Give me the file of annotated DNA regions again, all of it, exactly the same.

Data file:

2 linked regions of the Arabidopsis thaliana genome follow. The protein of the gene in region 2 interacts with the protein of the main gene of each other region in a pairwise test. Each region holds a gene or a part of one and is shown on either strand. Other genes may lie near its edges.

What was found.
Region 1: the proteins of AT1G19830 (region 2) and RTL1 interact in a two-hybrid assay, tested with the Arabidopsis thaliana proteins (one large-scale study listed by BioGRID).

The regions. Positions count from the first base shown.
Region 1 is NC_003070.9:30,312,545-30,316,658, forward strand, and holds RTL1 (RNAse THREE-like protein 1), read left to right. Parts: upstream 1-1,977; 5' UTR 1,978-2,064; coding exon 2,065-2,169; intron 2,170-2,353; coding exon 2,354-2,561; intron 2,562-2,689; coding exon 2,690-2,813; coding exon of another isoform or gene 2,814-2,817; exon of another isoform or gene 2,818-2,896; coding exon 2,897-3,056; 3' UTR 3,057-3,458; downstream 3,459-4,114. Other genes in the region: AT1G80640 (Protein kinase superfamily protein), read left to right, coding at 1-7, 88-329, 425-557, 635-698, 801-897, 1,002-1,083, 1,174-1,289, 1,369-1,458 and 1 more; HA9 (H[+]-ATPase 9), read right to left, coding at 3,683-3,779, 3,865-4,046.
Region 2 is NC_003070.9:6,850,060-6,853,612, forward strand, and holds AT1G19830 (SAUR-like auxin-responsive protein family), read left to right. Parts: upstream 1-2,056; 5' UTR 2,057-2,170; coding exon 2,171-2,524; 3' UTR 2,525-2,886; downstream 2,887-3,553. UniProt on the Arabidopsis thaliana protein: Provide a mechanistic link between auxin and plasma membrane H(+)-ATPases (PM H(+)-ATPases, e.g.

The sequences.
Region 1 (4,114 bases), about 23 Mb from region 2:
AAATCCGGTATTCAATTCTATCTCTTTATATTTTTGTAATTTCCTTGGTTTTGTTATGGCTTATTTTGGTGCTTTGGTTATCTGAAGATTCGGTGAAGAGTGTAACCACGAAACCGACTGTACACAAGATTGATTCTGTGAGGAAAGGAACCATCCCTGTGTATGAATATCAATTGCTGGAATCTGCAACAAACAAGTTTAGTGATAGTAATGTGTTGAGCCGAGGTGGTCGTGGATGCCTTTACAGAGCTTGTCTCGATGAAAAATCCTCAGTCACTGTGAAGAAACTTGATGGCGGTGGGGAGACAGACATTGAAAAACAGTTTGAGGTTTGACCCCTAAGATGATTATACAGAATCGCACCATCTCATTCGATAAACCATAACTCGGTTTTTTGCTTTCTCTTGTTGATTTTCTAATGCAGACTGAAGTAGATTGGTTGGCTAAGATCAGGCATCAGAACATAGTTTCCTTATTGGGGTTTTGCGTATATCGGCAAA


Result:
2 linked regions of the Arabidopsis thaliana genome follow. The protein of the gene in region 2 interacts with the protein of the main gene of each other region in a pairwise test. Each region holds a gene or a part of one and is shown on either strand. Other genes may lie near its edges.

What was found.
Region 1: the proteins of AT1G19830 (region 2) and RTL1 interact in a two-hybrid assay, tested with the Arabidopsis thaliana proteins (one large-scale study listed by BioGRID).

The regions. Positions count from the first base shown.
Region 1 is NC_003070.9:30,312,545-30,316,658, forward strand, and holds RTL1 (RNAse THREE-like protein 1), read left to right. Parts: upstream 1-1,977; 5' UTR 1,978-2,064; coding exon 2,065-2,169; intron 2,170-2,353; coding exon 2,354-2,561; intron 2,562-2,689; coding exon 2,690-2,813; coding exon of another isoform or gene 2,814-2,817; exon of another isoform or gene 2,818-2,896; coding exon 2,897-3,056; 3' UTR 3,057-3,458; downstream 3,459-4,114. Other genes in the region: AT1G80640 (Protein kinase superfamily protein), read left to right, coding at 1-7, 88-329, 425-557, 635-698, 801-897, 1,002-1,083, 1,174-1,289, 1,369-1,458 and 1 more; HA9 (H[+]-ATPase 9), read right to left, coding at 3,683-3,779, 3,865-4,046.
Region 2 is NC_003070.9:6,850,060-6,853,612, forward strand, and holds AT1G19830 (SAUR-like auxin-responsive protein family), read left to right. Parts: upstream 1-2,056; 5' UTR 2,057-2,170; coding exon 2,171-2,524; 3' UTR 2,525-2,886; downstream 2,887-3,553. UniProt on the Arabidopsis thaliana protein: Provide a mechanistic link between auxin and plasma membrane H(+)-ATPases (PM H(+)-ATPases, e.g.

The sequences.
Region 1 (4,114 bases), about 23 Mb from region 2:
AAATCCGGTATTCAATTCTATCTCTTTATATTTTTGTAATTTCCTTGGTTTTGTTATGGCTTATTTTGGTGCTTTGGTTATCTGAAGATTCGGTGAAGAGTGTAACCACGAAACCGACTGTACACAAGATTGATTCTGTGAGGAAAGGAACCATCCCTGTGTATGAATATCAATTGCTGGAATCTGCAACAAACAAGTTTAGTGATAGTAATGTGTTGAGCCGAGGTGGTCGTGGATGCCTTTACAGAGCTTGTCTCGATGAAAAATCCTCAGTCACTGTGAAGAAACTTGATGGCGGTGGGGAGACAGACATTGAAAAACAGTTTGAGGTTTGACCCCTAAGATGATTATACAGAATCGCACCATCTCATTCGATAAACCATAACTCGGTTTTTTGCTTTCTCTTGTTGATTTTCTAATGCAGACTGAAGTAGATTGGTTGGCTAAGATCAGGCATCAGAACATAGTTTCCTTATTGGGGTTTTGCGTATATCGGCAAA